[00:23:49]Stuart: Yeah. I spoke earlier about, about pensions having, having two elements to them, the, the savings element, and then the income element. And in fairness, annuities, um, were, what was I suppose, referred to as someone’s pension, um, in days gone by. Because a traditional way of, of, of, uh, saving up within a pension scheme is, is all about, building up an amount of money that will then at, let’s say, age 60, uh, gives them a pot of money that they can then purchase an income for life. And the income for life is what was referred to as an annuity. It’s a, it’s a separate type of insurance contract that, that pension companies, which arguably are insurance companies, um, issued to two individuals.

[00:24:39] Um, So if for instance, the one builds up a hundred thousand pounds in, in a pension fund, they would go to, um, a, their insurance company. It could be the same person. It should be the same company. Should I say. As the, as the pension provider. Um, but everybody has the ability to shop around. So there’s a lot of insurance companies out there. So, you know, the, the person, the company that they have, their pension with, they may offer one rate, but if they shopped around a different pension company could offer a better rate. But the key thing with annuities is that they can be, um, Uh, done as joint annuities. So again, it could be something that could be done, uh, to secure the income for a husband and wife or partners. Um, but it guarantees the income for the rest of their life and it can be index linked as well. So again, annuities are a little bit of a complicated, uh, uh, entity, but basically it’s the means of securing your income for life and annuity, I suppose, is annual income that, that your pension fund purchase.

[00:25:46] The key thing with the annuities though, is that they’ve become less favourable because of two things. The main one being interest rates, uh, interest rates have fallen as we all know, to, to the lowest ever levels and annuity rates, pretty much track interest rates when it comes to the rates that they pay, not to the extent that the base rate is, but interest rates with annuities at the moment, are probably anything between, and again, depends on age. It depends on health. There are various things that will, that will affect an annuity. Um, but rates could be as low as three and a half percent. Um, possibly even the maximum might only be five. Five and a half perhaps, um, dependent upon how old that person is. But if you put that into monetary terms, the a hundred thousand pounds is only actually generating an income of three and a half thousand pounds a year, maybe up to 5,000 pounds a year, which for a hundred thousand pounds, doesn’t seem a huge amount of money. That’s less than 300 pounds a month. Um, you know, so. The reason annuities became less favourable is in 2015, the government introduced pension reforms that brought in what was called flexible drawdown. Started getting termed Flexi access, drawdown but its all the same. And what it basically meant is the people who built up their pension pot to start drawing off that pension pot, at amounts that suited them.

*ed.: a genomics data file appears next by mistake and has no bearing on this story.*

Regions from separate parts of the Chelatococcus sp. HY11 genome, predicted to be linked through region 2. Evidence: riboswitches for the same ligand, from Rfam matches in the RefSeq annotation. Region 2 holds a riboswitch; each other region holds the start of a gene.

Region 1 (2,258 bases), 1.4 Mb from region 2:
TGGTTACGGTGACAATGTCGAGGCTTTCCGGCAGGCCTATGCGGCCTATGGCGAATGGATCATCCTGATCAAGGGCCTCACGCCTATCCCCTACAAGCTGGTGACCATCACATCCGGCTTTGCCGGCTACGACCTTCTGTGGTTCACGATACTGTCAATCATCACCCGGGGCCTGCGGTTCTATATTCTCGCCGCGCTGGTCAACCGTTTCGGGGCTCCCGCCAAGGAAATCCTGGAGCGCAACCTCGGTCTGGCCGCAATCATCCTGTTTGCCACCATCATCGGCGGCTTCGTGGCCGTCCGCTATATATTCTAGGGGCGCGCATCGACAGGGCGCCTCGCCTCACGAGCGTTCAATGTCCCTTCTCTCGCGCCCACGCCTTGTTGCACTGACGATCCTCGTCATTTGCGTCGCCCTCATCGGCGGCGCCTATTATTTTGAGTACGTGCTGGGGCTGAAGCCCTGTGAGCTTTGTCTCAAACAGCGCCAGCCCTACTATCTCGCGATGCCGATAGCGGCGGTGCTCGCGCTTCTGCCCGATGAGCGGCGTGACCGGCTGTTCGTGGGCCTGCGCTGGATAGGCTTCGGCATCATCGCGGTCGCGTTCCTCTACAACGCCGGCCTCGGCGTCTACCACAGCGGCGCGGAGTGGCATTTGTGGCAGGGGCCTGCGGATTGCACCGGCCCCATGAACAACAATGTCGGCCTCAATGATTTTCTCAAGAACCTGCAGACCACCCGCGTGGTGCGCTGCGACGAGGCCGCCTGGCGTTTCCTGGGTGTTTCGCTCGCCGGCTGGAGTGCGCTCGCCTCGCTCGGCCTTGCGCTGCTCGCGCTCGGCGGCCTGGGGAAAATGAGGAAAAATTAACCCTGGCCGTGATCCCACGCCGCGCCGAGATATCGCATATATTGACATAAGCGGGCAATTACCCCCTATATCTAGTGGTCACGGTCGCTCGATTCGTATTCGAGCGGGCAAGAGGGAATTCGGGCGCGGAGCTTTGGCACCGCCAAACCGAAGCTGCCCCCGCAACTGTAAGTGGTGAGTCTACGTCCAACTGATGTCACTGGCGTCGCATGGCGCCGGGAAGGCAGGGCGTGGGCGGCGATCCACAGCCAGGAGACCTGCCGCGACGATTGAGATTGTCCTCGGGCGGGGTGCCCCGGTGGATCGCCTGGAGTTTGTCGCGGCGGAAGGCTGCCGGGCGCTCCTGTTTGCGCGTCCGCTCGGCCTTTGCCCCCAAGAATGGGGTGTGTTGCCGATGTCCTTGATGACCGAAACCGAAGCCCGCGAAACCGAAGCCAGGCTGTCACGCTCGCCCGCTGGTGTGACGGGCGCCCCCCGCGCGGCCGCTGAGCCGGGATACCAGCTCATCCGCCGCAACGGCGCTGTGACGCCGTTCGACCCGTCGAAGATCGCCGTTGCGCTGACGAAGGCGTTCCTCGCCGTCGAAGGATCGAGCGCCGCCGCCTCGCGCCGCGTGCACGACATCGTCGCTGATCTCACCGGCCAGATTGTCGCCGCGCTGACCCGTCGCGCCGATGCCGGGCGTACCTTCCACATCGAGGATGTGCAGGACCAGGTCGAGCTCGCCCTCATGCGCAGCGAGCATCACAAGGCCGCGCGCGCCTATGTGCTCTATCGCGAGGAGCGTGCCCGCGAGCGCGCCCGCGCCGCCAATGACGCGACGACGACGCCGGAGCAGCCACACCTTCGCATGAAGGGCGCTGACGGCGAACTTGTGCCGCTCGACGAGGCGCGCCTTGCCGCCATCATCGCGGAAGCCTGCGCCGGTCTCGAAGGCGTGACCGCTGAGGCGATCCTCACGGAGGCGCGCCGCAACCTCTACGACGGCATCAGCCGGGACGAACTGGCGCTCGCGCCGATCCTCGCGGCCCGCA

[00:27:18] So we’ve talked, we’ve spoken before about state pension, starting at say 67 68. If somebody knew that they were going to get the equivalent of 9,000 pounds a year, when they got to state retirement stage, they may look at their pension pot and think, well, if I’m going to start getting that, when I’m 68, I could possibly start taking money out of my pension, my personal pension when I’m younger. Because I could take more out at the beginning. And then when my state pension starts, I could reduce the amount that I was withdrawing. So flexible drawdown has actually made annuities probably less favourable, but certainly they still have a place because they pay a guaranteed income. And therefore, if people have got outgoings that they know that they’ve got to cover come what may then they may feel they’ve got that security of that income always coming in. If they had an annuity that would pay them that income. 

[00:28:10] Carla: That makes sense. So how old do you know with your private pension then? How old can you be when you start taking that? Like, if you did want to retire at, I don’t know, 50, could you, could you start taking it then or?